Young entrepreneurs pitch business plans

Sunday, November 19, 2017

The Windsor Star/Mary Caton

 

Some of the sharpest young business minds in the province gathered at the University of Windsor this weekend to pitch cutting-edge ideas for new products or services.

A total of 18 teams from universities across Ontario vied for prize packages of support that was both financial and technical.

Each team was paired with a mentor Friday to help hone and refine their plan. Judging was held all day Saturday at the Ed Lumley Centre.

Jesse Sheather, a University of Windsor grad, was on one of five teams to reach the finals and present business plan to the judges a second time Saturday afternoon.

Sheather’s company is called HanDIY, a software suite offering the fastest way to get real-time advice from established professionals such as contractors or teachers.

“It could be for building a car or computers,” the 22-year-old said. “It’s live, real-time assistance. There’s not too much like it on the market.”

Sheather started developing HanDIY as a mobile app during his final semester of school. He graduated last May with a double major in business and computer science and was accepted into the Founders Program at the university’s Entrepreneurship Practice and Innovation Centre (EPICentre). Under that program, Sheather got paid to develop his product.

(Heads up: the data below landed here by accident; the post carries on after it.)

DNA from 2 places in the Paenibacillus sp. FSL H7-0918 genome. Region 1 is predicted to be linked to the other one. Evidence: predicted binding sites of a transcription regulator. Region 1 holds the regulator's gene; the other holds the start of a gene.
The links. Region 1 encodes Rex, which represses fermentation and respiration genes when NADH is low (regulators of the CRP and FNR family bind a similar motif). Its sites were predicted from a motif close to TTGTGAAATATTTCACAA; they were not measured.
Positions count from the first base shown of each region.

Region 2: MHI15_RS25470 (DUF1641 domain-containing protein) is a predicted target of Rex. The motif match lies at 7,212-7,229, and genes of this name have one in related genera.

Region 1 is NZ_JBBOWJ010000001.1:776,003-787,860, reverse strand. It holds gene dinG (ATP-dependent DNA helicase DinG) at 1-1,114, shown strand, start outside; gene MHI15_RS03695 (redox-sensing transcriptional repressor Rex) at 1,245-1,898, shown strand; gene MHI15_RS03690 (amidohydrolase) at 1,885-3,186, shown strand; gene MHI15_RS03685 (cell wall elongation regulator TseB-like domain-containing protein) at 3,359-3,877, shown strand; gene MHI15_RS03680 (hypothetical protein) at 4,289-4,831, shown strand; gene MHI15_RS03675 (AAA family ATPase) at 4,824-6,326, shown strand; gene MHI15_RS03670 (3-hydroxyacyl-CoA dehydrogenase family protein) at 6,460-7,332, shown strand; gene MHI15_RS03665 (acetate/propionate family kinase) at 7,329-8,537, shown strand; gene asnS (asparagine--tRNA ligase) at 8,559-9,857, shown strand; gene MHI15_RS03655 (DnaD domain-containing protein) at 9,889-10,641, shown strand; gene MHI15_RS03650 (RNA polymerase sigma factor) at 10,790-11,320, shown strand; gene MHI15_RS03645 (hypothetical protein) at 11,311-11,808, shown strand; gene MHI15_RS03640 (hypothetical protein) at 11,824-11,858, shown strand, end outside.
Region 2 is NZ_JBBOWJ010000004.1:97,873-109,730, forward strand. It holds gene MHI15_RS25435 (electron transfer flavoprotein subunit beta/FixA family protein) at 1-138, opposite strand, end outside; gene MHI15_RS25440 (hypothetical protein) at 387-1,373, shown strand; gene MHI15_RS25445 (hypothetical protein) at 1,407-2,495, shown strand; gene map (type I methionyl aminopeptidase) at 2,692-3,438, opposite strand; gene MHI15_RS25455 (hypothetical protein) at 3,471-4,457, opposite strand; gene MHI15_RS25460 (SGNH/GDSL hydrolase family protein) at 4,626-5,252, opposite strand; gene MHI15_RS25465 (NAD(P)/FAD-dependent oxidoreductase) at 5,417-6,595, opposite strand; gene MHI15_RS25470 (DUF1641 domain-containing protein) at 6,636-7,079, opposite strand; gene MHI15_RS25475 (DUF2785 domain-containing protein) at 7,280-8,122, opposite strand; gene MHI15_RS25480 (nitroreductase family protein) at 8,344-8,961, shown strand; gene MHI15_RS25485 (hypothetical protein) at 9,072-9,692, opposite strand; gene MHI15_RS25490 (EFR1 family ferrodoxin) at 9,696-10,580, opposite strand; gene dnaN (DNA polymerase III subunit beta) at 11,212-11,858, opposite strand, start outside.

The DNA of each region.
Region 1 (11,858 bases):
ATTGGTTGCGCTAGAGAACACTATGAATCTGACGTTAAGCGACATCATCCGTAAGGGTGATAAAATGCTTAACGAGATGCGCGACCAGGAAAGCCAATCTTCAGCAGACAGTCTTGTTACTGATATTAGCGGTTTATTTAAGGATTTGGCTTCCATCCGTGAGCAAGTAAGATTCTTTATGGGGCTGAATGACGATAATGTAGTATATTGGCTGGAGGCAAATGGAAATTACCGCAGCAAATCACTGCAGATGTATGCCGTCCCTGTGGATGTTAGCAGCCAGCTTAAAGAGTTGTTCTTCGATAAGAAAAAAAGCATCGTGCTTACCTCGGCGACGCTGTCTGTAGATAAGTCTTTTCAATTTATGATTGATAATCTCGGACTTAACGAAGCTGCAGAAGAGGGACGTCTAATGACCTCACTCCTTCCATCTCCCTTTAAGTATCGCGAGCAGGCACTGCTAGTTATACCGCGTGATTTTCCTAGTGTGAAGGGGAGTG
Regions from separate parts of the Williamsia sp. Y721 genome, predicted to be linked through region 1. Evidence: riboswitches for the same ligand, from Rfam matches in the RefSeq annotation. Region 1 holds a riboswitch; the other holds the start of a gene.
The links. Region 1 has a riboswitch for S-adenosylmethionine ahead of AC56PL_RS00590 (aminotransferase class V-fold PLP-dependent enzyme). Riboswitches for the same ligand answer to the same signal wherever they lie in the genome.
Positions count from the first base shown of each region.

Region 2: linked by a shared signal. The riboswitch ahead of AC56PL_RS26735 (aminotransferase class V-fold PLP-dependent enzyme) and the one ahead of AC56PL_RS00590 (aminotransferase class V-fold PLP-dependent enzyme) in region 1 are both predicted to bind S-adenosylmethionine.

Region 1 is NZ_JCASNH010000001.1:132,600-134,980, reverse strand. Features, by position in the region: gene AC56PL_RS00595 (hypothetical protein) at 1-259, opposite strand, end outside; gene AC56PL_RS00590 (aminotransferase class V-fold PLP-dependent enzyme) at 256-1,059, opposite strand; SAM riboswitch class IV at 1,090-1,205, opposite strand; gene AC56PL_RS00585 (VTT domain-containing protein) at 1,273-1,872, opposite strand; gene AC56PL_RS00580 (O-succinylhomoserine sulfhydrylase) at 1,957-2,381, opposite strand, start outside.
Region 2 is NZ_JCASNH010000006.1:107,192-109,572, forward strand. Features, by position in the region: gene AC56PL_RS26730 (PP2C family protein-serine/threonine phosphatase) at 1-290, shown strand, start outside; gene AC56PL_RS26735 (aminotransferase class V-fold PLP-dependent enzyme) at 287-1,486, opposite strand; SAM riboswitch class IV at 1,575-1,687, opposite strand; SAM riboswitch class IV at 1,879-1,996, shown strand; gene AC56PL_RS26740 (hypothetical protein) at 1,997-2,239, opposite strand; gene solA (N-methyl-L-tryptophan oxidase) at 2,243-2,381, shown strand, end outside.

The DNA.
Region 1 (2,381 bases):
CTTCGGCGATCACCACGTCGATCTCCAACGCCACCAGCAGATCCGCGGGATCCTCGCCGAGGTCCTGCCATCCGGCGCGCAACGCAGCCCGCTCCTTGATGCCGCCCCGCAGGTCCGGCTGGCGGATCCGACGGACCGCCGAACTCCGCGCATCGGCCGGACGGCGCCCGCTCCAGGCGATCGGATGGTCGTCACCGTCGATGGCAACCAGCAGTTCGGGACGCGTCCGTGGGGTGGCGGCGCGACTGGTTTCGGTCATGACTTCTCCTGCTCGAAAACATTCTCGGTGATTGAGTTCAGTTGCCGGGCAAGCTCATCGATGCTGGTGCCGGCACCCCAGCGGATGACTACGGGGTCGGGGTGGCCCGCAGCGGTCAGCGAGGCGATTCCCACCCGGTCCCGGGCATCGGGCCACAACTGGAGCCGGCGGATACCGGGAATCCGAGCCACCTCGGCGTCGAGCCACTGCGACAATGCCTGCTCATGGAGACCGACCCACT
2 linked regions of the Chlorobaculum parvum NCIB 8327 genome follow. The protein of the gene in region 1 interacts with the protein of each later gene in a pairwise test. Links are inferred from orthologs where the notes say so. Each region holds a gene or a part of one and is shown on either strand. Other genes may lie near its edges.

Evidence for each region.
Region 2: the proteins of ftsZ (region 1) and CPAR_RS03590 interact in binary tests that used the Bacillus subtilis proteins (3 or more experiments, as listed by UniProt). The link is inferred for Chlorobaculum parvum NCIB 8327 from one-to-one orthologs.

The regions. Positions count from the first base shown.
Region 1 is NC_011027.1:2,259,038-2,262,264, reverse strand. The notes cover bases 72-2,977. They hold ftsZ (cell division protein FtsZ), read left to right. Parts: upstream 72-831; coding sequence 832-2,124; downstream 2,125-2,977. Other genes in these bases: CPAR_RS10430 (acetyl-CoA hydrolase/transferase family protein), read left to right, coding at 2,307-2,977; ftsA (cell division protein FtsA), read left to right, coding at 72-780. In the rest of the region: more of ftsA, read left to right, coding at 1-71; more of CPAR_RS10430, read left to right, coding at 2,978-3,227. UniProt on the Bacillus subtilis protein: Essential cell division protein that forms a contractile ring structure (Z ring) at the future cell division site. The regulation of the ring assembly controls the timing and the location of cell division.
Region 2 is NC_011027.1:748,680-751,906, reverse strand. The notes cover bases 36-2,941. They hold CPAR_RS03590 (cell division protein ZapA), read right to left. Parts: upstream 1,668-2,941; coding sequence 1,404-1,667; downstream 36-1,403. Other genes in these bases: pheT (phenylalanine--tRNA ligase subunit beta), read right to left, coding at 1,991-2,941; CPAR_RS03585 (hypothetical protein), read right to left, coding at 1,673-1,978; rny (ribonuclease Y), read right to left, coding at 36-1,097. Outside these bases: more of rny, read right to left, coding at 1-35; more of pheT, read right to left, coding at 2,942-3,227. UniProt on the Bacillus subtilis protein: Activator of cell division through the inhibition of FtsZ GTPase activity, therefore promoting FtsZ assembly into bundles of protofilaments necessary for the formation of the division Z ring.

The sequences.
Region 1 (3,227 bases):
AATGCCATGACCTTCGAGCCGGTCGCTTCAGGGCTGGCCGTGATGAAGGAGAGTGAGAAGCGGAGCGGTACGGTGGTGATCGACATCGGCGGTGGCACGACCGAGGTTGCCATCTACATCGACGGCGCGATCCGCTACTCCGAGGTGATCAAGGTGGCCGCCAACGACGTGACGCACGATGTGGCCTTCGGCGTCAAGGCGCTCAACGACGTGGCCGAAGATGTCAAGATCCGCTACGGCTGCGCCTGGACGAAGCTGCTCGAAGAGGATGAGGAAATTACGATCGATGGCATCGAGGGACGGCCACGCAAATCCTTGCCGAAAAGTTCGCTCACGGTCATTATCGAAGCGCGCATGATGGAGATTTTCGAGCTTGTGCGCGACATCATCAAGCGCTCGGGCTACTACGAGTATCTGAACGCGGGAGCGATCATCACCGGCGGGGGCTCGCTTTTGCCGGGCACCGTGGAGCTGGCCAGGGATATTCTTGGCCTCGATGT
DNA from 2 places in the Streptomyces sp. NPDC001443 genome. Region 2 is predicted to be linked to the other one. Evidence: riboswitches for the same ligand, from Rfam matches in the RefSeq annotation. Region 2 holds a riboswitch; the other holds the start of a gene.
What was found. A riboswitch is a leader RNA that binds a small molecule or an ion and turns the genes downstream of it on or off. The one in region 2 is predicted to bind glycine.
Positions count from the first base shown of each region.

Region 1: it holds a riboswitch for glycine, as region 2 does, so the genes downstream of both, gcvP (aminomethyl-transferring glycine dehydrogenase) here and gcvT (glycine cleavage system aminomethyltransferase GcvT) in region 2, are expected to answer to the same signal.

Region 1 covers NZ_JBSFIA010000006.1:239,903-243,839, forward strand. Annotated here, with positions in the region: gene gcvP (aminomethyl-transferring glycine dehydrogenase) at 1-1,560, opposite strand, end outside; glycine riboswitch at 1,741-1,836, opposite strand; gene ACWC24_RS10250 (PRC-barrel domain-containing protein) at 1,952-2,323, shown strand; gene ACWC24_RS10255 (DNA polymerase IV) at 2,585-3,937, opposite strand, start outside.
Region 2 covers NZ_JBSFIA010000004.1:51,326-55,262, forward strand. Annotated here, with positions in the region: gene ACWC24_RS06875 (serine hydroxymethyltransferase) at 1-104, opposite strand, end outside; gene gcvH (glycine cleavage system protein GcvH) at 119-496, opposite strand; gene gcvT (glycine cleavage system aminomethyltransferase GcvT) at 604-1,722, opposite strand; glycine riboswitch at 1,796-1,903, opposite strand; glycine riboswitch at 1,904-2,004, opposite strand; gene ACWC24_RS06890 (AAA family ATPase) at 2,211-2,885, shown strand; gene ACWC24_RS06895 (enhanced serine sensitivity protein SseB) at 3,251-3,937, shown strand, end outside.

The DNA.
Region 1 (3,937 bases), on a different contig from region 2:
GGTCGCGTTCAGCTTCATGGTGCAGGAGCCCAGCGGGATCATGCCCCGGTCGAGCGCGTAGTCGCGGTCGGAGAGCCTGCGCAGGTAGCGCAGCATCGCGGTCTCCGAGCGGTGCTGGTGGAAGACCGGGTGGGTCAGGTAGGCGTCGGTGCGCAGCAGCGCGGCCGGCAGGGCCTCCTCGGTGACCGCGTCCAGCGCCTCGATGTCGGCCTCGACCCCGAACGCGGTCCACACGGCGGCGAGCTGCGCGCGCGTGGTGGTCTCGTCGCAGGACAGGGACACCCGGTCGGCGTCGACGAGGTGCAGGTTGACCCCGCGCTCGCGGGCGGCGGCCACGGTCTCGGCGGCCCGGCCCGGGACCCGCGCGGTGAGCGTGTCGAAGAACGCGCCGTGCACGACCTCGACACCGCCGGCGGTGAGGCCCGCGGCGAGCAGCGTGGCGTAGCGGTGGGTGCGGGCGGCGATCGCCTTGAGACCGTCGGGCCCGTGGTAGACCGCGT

As part of the second annual RBC EPIC Business Model Canvas Competition, Sheather was attempting to qualify for the Canadian Business Model competition next February in Halifax.

“The business model canvas competition is a tool to use for an entrepreneur to validate their business model before they start investing heavily into a prototype,” explained Nicole Anderson, program director for the EPICentre. “The competition looks at the process which the entrepreneur has used to develop their business model and not so much the product.”

Each entrepreneur had 10 minutes to outline their model and then the 16 judges – culled primarily from the Windsor-Essex area – had 10 minutes to ask questions.

Leslassa Armour-Schillingford walked the panelists through the research behind her business, Hair by Lassa. A University of Waterloo student originally from the island of Dominica, “I could not find hair products for me or a salon that could manager my hair,” she explained.

In studying the demographics of the Kitchener-Waterloo area, Armour-Schillingford found 25 per cent of the population had “natural hair” but there was not one salon that specialized in its care.

In the end, a University of Toronto team won the top prize which includes $10,000 in cash, six months of free support and workspace from the EPICentre and free consulting services from KPMG along with a place at nationals.

The team’s business, Liscena, is a smart parking management company that automates every aspect of parking using plate recognition and artificial intelligence to eliminate the hunt for available space and waiting in line to park or pay for parking.

Runner-up honours went to another University of Waterloo entry for Tabnex, an artificial intelligence-powered suite of products to streamline and scale the recruitment process for growing businesses.

The Tabnex plan won $2,500 in cash, six months dedicated workspace at EPICentre and consulting services from KPMG.

Tabnex also earned the people’s choice award which came with $2,000 worth of advertising from Postmedia.

For Sheather, he’ll continue on with his own work.

“We’re talking to investors now,” he said. “We’re developing a lot of legal contracts and we want good people and rock solid software. I’m hoping to launch in the next three to four months.”